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Publication numberUS3073614 A
Publication typeGrant
Publication dateJan 15, 1963
Filing dateOct 12, 1960
Priority dateOct 12, 1960
Publication numberUS 3073614 A, US 3073614A, US-A-3073614, US3073614 A, US3073614A
InventorsZinneman Carl E
Original AssigneeZinneman Carl E
Export CitationBiBTeX, EndNote, RefMan
External Links: USPTO, USPTO Assignment, Espacenet
Combination game cart and chair
US 3073614 A
Abstract  available in
Images(2)
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Claims  available in
Description  (OCR text may contain errors)

Jan. 15, 1963 c. E. ZINNEMAN 3,073,614

' COMBINATION GAME CART AND CHAIR Filed Oct. 12, 1960 2 Sheets-Sheet 1 BY ,gw,

ATTORNEY Jan. 15, 1963 c. E. ZINNEMAN 3,073,514

COMBINATION GAME CART AND CHAIR Filed Oct. 12, 1960 2 Sheets-Sheet 2 ATTORNEYfi United States Patent ()fiice 3,073,614 Patented Jan. 15, 1963 3,073,614 COMBINATION GAIVIE CART AND CHAIR Carl E. Zinnernan, 570 N. Franklin St., Hanover, Pa. Filed Oct. 12, 1960, Ser. No. 62,221 4 Claims. (Cl. 280-40) This invention relates to a dead game transporting cart and more particularly, it concerns a combination game cart and chair which is foldable into an extremely small space to facilitate its being carried, for example, in a small back pack. Although the invention has particular utility as such a combination game cart and chair, it is to be understood that it may be used for other purposes such as a lightweight boat carrier, an outboard motor carrier, a golf club carrier and as a carrier of general utility especially desirable by sportsmen because of its light weight and compactness. I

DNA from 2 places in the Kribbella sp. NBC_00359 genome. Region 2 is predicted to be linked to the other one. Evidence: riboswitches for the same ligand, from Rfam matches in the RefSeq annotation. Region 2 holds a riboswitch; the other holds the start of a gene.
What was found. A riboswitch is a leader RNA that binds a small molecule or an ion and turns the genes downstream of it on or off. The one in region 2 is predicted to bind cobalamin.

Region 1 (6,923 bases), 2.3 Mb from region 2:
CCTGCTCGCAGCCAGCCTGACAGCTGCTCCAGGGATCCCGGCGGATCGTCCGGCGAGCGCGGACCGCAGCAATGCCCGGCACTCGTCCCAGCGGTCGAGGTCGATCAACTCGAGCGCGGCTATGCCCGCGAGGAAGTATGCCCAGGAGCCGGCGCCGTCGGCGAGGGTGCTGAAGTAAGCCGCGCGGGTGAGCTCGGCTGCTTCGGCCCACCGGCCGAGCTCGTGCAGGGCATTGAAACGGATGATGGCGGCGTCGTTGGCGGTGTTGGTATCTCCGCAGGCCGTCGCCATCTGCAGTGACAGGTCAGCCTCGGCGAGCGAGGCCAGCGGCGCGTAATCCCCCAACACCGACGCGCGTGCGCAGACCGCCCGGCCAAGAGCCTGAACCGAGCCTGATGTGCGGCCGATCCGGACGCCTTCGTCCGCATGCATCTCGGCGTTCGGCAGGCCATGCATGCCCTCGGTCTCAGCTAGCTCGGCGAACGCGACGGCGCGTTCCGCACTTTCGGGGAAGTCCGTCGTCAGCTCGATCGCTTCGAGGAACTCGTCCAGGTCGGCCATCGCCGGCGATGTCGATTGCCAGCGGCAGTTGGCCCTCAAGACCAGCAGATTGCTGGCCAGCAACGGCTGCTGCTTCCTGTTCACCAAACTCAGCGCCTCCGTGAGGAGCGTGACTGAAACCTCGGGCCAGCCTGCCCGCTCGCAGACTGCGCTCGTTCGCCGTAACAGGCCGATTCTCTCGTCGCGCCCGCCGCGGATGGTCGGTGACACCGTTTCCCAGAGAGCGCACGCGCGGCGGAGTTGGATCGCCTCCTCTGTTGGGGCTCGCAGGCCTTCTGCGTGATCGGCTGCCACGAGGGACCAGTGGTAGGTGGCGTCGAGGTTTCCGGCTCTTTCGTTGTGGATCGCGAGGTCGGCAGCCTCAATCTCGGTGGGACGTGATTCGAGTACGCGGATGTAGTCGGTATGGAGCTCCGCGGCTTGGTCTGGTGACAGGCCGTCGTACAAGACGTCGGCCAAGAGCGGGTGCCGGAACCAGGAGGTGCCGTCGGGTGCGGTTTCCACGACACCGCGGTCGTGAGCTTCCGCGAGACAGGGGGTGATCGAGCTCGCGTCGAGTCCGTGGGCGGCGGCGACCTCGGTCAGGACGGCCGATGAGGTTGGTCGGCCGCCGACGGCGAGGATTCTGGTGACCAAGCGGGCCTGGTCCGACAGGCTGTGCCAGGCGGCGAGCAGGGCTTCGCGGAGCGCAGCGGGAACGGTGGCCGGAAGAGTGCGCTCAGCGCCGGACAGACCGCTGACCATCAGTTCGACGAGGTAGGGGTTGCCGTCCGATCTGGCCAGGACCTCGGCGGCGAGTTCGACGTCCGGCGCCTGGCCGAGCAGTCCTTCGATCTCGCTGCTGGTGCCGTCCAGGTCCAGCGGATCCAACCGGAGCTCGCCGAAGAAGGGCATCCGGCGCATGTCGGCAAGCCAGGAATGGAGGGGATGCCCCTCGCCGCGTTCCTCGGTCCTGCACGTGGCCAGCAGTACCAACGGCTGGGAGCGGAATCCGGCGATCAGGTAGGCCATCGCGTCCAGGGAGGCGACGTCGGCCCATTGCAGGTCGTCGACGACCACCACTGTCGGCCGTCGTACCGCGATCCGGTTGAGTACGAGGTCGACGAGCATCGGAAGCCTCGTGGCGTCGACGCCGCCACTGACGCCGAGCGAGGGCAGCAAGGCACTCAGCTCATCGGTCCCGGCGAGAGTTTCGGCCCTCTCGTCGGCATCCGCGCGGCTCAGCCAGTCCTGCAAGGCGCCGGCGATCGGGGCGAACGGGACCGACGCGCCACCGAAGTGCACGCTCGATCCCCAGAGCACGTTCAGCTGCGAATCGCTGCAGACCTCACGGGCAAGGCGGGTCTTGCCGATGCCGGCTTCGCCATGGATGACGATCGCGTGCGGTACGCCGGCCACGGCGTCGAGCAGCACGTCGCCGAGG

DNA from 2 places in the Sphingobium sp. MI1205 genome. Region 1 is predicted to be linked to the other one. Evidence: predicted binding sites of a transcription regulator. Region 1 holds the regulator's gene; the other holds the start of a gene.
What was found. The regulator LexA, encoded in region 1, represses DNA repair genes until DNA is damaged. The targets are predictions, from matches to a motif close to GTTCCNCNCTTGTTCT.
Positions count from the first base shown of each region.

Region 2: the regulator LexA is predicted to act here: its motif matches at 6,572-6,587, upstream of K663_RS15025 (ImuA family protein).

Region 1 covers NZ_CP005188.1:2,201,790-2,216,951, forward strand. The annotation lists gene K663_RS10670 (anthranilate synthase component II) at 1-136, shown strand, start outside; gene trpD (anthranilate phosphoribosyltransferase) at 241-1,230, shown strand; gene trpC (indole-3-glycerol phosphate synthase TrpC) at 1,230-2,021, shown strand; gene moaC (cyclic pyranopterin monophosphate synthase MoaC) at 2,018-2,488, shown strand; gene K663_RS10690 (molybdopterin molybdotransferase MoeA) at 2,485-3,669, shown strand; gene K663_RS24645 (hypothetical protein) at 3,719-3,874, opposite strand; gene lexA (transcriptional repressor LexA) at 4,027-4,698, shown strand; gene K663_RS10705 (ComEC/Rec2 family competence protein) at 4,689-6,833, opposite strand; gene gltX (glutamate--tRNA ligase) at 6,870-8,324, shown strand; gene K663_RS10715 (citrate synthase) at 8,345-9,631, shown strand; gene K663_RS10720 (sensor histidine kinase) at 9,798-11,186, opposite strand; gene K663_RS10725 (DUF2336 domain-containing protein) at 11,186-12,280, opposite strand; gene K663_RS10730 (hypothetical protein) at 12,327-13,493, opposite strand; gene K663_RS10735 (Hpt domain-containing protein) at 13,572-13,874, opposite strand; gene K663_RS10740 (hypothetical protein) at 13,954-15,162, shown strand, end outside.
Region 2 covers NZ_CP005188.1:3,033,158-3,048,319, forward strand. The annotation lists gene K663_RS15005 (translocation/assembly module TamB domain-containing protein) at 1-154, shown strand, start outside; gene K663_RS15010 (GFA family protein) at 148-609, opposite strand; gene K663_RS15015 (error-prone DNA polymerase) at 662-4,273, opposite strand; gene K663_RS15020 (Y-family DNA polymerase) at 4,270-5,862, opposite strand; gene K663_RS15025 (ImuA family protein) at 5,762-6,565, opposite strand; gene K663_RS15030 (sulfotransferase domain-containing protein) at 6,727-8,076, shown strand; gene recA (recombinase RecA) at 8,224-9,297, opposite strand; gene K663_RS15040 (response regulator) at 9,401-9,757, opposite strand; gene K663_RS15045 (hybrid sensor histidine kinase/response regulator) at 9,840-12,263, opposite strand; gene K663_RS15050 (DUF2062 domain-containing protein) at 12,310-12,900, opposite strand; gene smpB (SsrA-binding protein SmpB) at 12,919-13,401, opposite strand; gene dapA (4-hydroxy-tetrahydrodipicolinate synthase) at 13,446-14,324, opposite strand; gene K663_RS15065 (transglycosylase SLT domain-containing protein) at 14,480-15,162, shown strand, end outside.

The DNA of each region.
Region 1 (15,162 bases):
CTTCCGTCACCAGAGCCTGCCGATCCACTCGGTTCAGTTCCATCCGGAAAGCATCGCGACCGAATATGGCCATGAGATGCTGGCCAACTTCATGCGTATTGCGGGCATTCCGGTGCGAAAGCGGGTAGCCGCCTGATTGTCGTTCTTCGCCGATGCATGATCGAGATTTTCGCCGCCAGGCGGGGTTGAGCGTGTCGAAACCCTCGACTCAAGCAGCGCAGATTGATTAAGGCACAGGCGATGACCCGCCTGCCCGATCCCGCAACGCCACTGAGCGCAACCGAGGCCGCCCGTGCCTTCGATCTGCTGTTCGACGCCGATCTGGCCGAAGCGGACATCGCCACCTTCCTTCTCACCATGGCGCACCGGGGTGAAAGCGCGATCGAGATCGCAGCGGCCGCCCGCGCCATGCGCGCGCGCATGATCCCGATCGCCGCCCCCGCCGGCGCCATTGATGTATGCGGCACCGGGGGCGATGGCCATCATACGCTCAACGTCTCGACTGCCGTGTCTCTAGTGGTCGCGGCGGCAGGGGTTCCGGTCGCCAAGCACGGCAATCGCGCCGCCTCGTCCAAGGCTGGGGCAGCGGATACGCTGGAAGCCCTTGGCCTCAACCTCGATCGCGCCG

This application is related to my earlier co-pending application, Serial No. 834,097, filed on August 17, 1959, now abandoned.

The desirability of a combined game cart and chair is acutely realized by hunters of deer or other large game which inhabit deep woods or other places accessible only on foot to the average sportsman. It goes without saying that the problem of dragging a dead deer or other animal of comparable size, which may weigh as much as 200 lbs. or more, many miles over rough terrain is a deterrent to many hunters. Likewise, under many conditions, a hunter must sit on a perch for many hours without moving in the proximity of a deer trail in readiness to get a shot at a deer within reasonable range. Although stumps, rocks and other such natural devices usually sufiice as perches these can be quite cold, particularly in northern climates, and therefore are undesirable.

Accordingly, an object of this invention is to provide a combined game cart and chair which may be easily transformed from a compact package into a chair if desired or a game cart or vice versa without the use of any tools and without requiring any particular mechanical skill.

Another object of this invention is to provide a combined deer cart and chair which is extremely light in weight and of such proportions when folded so as to be carried on the back of a person in a knapsack or the like.

A further object of this invention is to provide a new and unique game cart of the type referred to which is extremely light in weight, compact and useful as a general purpose carrier to sportsmen for transporting heavy objects over terrain which is accessible over land only by foot.

Other objects and further scope of applicability of the present invention will become apparent from the detailed description given hereinafter. It should be understood, however, that the detailed description is given by way of illustration only since it will become apparent to those skilled in the art from this description that various changes and modifications can be made without departing from the true spirit and scope of this invention.